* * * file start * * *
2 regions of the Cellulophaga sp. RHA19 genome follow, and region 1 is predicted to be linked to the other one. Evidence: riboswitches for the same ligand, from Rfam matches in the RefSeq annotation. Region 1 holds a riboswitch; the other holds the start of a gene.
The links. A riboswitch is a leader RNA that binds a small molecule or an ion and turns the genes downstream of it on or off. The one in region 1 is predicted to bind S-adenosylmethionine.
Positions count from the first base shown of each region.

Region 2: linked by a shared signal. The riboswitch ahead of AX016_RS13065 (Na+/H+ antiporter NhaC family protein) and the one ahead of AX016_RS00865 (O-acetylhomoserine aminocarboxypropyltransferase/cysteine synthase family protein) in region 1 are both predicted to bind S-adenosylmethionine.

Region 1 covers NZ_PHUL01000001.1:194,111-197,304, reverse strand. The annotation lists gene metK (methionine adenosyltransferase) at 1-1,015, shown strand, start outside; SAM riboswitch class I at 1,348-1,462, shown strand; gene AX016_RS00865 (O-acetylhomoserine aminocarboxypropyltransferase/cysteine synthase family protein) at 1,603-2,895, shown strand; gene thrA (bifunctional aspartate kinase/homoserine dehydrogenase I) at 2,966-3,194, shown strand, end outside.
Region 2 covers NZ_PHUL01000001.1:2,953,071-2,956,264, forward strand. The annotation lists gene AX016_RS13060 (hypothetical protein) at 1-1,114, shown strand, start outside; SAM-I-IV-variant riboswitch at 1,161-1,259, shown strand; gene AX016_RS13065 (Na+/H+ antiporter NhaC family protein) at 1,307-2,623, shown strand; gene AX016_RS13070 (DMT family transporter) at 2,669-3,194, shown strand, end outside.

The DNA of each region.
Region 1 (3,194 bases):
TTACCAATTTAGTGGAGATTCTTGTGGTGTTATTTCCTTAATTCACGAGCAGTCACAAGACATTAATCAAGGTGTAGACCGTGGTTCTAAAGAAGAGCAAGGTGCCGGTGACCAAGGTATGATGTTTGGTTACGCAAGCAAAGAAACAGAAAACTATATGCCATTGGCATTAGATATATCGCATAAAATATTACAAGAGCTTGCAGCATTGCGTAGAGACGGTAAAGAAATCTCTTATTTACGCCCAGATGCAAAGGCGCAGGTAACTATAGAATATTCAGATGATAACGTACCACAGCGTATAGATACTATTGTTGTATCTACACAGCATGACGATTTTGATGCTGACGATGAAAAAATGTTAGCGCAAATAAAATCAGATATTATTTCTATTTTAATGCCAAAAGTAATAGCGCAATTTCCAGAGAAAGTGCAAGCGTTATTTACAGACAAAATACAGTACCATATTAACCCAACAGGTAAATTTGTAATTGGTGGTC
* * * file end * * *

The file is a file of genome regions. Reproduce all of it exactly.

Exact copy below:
2 regions of the Cellulophaga sp. RHA19 genome follow, and region 1 is predicted to be linked to the other one. Evidence: riboswitches for the same ligand, from Rfam matches in the RefSeq annotation. Region 1 holds a riboswitch; the other holds the start of a gene.
The links. A riboswitch is a leader RNA that binds a small molecule or an ion and turns the genes downstream of it on or off. The one in region 1 is predicted to bind S-adenosylmethionine.
Positions count from the first base shown of each region.

Region 2: linked by a shared signal. The riboswitch ahead of AX016_RS13065 (Na+/H+ antiporter NhaC family protein) and the one ahead of AX016_RS00865 (O-acetylhomoserine aminocarboxypropyltransferase/cysteine synthase family protein) in region 1 are both predicted to bind S-adenosylmethionine.

Region 1 covers NZ_PHUL01000001.1:194,111-197,304, reverse strand. The annotation lists gene metK (methionine adenosyltransferase) at 1-1,015, shown strand, start outside; SAM riboswitch class I at 1,348-1,462, shown strand; gene AX016_RS00865 (O-acetylhomoserine aminocarboxypropyltransferase/cysteine synthase family protein) at 1,603-2,895, shown strand; gene thrA (bifunctional aspartate kinase/homoserine dehydrogenase I) at 2,966-3,194, shown strand, end outside.
Region 2 covers NZ_PHUL01000001.1:2,953,071-2,956,264, forward strand. The annotation lists gene AX016_RS13060 (hypothetical protein) at 1-1,114, shown strand, start outside; SAM-I-IV-variant riboswitch at 1,161-1,259, shown strand; gene AX016_RS13065 (Na+/H+ antiporter NhaC family protein) at 1,307-2,623, shown strand; gene AX016_RS13070 (DMT family transporter) at 2,669-3,194, shown strand, end outside.

The DNA of each region.
Region 1 (3,194 bases):
TTACCAATTTAGTGGAGATTCTTGTGGTGTTATTTCCTTAATTCACGAGCAGTCACAAGACATTAATCAAGGTGTAGACCGTGGTTCTAAAGAAGAGCAAGGTGCCGGTGACCAAGGTATGATGTTTGGTTACGCAAGCAAAGAAACAGAAAACTATATGCCATTGGCATTAGATATATCGCATAAAATATTACAAGAGCTTGCAGCATTGCGTAGAGACGGTAAAGAAATCTCTTATTTACGCCCAGATGCAAAGGCGCAGGTAACTATAGAATATTCAGATGATAACGTACCACAGCGTATAGATACTATTGTTGTATCTACACAGCATGACGATTTTGATGCTGACGATGAAAAAATGTTAGCGCAAATAAAATCAGATATTATTTCTATTTTAATGCCAAAAGTAATAGCGCAATTTCCAGAGAAAGTGCAAGCGTTATTTACAGACAAAATACAGTACCATATTAACCCAACAGGTAAATTTGTAATTGGTGGTC